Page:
Considering a Duty to Hedge

The Hartford (CT) CFA Society recently hosted a workshop on “Pension Risk Management and Governance.” The discussion proved to be mostly, though not exclusively, about ERISA and about how plan sponsors may arm themselves against the sorts of litigation it may inspire.

Moderator Martin Rosenburgh, who is both an attorney and a financial analyst, and currently working as a compliance consultant to investment managers, set the tone early. He discussed “fiduciary duty on the strategic level,” saying that most of the case law in which plan managers are found to have violated their duty arises out of the manager “acting affirmatively,” by for example buying over-priced works of art.

But he then asked us to consider the possibility that breaches of duty may arise not just from malfeasance but from non-feasance. What if a fiduciary fails to hedge where he clearly could have? He ran through a hypothetical involving 10-year zero coupon bonds in which the purchase of those bonds was a “clear winner” over the other options available.

Real World Choices

As Rosenburgh immediately acknowledged, the real world is not that simple, and courts have been (appropriately) reluctant to use hindsight to second-guess plan sponsors. Still, he cautioned against the premise that there is a “fiduciary line in the sand” protecting a fiduciary from being in breach for failure to hedge.

ERISA has two fundamental fiduciary duties, a duty of loyalty and a duty of prudence. These statutory duties inspired the Employee Benefits Security Administration of the Department of Labor to issue an important interpretive bulletin, 29 C.F.R. §2509.08-1, in October 2008, offering “supplemental guidance relating to fiduciary responsibility in considering economically targeted investments.” ETIs are plan investments “selected for the economic benefits they create apart from their investment return to the employee benefit plan.” For example, if a pension plan covering construction workers invested in a building project in downtown Hartford in the expectation that the project would create jobs for its members: that would be an ETI.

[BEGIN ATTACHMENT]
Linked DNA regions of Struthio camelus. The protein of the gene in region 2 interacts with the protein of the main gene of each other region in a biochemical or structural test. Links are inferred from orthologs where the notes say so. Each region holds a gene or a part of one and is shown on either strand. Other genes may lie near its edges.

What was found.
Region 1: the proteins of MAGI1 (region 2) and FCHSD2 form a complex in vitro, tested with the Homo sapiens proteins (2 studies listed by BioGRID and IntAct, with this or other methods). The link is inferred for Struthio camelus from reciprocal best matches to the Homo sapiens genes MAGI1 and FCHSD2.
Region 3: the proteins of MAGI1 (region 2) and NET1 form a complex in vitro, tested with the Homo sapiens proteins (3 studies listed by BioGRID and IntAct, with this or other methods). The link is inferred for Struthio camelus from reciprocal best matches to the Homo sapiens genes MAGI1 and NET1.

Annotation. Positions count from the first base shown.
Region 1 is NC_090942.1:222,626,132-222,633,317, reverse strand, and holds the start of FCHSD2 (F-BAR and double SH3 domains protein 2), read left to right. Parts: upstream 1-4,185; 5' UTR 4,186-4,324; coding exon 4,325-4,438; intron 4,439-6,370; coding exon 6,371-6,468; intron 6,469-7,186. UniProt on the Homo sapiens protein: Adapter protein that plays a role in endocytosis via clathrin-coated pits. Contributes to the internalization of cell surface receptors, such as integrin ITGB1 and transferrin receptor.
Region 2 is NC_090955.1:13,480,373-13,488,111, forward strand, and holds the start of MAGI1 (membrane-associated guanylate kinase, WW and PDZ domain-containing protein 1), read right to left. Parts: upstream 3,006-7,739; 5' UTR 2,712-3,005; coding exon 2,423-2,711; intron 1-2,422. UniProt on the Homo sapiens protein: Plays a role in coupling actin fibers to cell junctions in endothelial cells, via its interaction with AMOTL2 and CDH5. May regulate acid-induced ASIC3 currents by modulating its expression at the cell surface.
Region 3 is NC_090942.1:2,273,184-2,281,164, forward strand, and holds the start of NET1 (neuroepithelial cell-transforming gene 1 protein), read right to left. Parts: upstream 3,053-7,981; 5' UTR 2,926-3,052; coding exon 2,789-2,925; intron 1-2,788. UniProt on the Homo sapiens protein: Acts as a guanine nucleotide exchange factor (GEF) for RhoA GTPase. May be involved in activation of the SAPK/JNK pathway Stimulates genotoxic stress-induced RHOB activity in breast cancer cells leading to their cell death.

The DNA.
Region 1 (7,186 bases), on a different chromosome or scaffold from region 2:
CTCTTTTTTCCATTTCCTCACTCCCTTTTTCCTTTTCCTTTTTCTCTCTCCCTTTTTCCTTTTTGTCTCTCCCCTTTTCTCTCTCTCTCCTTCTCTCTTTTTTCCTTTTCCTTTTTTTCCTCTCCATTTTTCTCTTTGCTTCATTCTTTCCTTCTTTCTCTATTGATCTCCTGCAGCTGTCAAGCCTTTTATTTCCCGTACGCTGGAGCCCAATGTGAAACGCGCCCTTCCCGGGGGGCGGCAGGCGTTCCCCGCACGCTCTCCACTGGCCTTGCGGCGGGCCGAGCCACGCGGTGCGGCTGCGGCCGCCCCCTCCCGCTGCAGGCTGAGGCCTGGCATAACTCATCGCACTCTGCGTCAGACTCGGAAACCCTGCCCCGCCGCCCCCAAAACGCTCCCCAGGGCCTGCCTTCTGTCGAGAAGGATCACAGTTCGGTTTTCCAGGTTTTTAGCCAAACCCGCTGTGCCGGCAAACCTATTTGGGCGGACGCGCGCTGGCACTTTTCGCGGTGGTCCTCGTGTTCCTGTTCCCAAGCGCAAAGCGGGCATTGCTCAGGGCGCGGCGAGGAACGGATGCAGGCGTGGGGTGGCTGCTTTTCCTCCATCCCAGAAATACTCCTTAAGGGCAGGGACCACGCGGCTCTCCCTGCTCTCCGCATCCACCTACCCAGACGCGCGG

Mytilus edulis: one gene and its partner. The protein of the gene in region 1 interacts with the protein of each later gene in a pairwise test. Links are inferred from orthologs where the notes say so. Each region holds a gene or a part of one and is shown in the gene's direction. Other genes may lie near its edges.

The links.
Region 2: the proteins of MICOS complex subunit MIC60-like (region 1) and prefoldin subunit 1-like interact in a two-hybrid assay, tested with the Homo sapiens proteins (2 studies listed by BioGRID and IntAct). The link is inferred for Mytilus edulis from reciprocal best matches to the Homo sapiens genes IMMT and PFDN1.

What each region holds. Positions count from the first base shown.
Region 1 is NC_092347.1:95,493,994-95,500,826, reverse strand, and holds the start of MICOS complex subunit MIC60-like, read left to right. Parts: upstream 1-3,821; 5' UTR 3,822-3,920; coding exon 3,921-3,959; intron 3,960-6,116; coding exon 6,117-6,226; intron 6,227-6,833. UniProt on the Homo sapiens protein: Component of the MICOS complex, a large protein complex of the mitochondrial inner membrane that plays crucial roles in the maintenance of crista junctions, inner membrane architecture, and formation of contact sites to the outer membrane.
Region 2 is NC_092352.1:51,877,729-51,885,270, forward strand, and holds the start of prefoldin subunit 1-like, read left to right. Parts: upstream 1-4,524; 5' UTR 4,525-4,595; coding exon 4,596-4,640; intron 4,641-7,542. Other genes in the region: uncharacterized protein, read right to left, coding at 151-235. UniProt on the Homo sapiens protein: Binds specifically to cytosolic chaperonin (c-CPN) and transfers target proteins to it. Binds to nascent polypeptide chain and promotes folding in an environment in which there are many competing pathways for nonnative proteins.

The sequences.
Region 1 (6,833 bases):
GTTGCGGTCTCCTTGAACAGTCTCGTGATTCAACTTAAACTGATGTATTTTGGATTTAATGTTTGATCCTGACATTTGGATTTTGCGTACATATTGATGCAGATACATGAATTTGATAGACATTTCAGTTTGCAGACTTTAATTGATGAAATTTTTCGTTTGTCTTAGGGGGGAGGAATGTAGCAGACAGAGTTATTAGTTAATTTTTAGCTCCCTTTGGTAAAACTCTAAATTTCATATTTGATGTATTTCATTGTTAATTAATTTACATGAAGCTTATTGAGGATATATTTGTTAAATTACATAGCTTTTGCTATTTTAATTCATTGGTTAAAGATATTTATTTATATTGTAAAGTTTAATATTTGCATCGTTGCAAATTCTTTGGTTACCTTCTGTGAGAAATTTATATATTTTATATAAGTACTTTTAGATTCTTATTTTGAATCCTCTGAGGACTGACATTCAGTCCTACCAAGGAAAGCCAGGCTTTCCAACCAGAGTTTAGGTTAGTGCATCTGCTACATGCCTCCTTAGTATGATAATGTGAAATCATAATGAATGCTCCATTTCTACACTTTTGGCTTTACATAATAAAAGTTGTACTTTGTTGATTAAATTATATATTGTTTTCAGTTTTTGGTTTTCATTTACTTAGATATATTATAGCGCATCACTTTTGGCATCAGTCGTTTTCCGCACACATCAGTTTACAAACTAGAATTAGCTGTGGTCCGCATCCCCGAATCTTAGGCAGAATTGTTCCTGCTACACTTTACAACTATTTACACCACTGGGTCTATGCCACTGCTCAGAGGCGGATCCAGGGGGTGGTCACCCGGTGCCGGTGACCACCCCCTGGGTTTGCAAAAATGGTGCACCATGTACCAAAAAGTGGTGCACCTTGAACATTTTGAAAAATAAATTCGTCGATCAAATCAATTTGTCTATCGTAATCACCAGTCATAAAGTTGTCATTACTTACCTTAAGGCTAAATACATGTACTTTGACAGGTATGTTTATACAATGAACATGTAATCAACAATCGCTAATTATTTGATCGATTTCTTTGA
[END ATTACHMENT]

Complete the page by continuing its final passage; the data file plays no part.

Specifically, the Department of Labor defined what it called the “rigid rule” that there is to be no trade-off of economic benefits against sponsor responsibilities to the plan itself. Only if two investment alternatives are determined, after deliberation, to be of “equal value” can a sponsor allow such an economic goal to tip its decisions in favor of one over the other. Rosenburgh sees the ETI bulletin as strengthening the case for a duty to hedge.

Other speakers picked up upon and expanded on some of Rosenburgh’s points.

Books and Papers

There was also a good deal of discussion of books and papers. Panelist Gordon Eng, general counsel and chief compliance officer at SKY Harbor Capital Management LLC, said that a tree that falls in a forest unheard makes no sound. Less philosophically, “there are no facts without evidence.” An ERISA sponsor should be able to document its investment decisions in the event they come under fire from regulators or the plaintiffs’ bar, so it can show for example that it deliberated over how a specific decision would affect portfolio diversification, asset liquidity, potential risk and return and (if two choices were seen as of equal value after all that) perhaps that it then studied other economic considerations.

Susan Mangiero, managing director, FTI Consulting, concurred with Gordon’s point, while noting that “you don’t want to document bad procedures” and find a “magic e-mail” showing up in court. She soon clarified that of course you don’t want to engage in bad procedures.

The observation that your books and records should give ammunition to your attorneys, not the plaintiffs’, set off some lively discussion. The general consensus was that, as Eng said, “you don’t want to necessarily document every single word” in a board meeting. But you want to document a weighing of the costs, risks, and benefits of possible courses of action. “Provide that sort of ammunition” to your lawyers, not to theirs.

Plaintiffs’ lawyers were the Banquo at this feast because, as more than one panelist observed, recent statutes and Supreme Court decisions have made it more difficult than it was 20 years ago for securities plaintiffs’ lawyers to overcome various hurdles and contest the merits of a lawsuit in the federal courts. They have learned, though, that they can get a foot in the door in the federal courts by filing an ERISA action, and using the discovery phase of that action to build their securities-fraud case.

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